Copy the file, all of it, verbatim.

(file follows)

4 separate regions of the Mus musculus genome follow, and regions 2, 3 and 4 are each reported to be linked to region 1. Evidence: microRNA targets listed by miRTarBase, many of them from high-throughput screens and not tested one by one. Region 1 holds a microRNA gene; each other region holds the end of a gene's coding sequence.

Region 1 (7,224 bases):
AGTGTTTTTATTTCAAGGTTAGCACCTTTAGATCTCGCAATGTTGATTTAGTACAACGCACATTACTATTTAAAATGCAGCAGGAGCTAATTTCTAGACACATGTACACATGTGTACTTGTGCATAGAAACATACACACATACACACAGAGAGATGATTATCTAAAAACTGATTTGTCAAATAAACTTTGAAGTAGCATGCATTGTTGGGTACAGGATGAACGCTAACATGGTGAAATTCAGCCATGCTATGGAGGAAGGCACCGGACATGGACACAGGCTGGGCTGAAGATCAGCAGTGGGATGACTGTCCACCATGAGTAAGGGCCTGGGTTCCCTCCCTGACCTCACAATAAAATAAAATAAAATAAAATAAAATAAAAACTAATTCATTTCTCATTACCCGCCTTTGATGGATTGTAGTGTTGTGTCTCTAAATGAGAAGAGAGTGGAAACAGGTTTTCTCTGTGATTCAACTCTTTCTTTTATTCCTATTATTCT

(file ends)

4 separate regions of the Mus musculus genome follow, and regions 2, 3 and 4 are each reported to be linked to region 1. Evidence: microRNA targets listed by miRTarBase, many of them from high-throughput screens and not tested one by one. Region 1 holds a microRNA gene; each other region holds the end of a gene's coding sequence.

Region 1 (7,224 bases):
AGTGTTTTTATTTCAAGGTTAGCACCTTTAGATCTCGCAATGTTGATTTAGTACAACGCACATTACTATTTAAAATGCAGCAGGAGCTAATTTCTAGACACATGTACACATGTGTACTTGTGCATAGAAACATACACACATACACACAGAGAGATGATTATCTAAAAACTGATTTGTCAAATAAACTTTGAAGTAGCATGCATTGTTGGGTACAGGATGAACGCTAACATGGTGAAATTCAGCCATGCTATGGAGGAAGGCACCGGACATGGACACAGGCTGGGCTGAAGATCAGCAGTGGGATGACTGTCCACCATGAGTAAGGGCCTGGGTTCCCTCCCTGACCTCACAATAAAATAAAATAAAATAAAATAAAATAAAAACTAATTCATTTCTCATTACCCGCCTTTGATGGATTGTAGTGTTGTGTCTCTAAATGAGAAGAGAGTGGAAACAGGTTTTCTCTGTGATTCAACTCTTTCTTTTATTCCTATTATTCT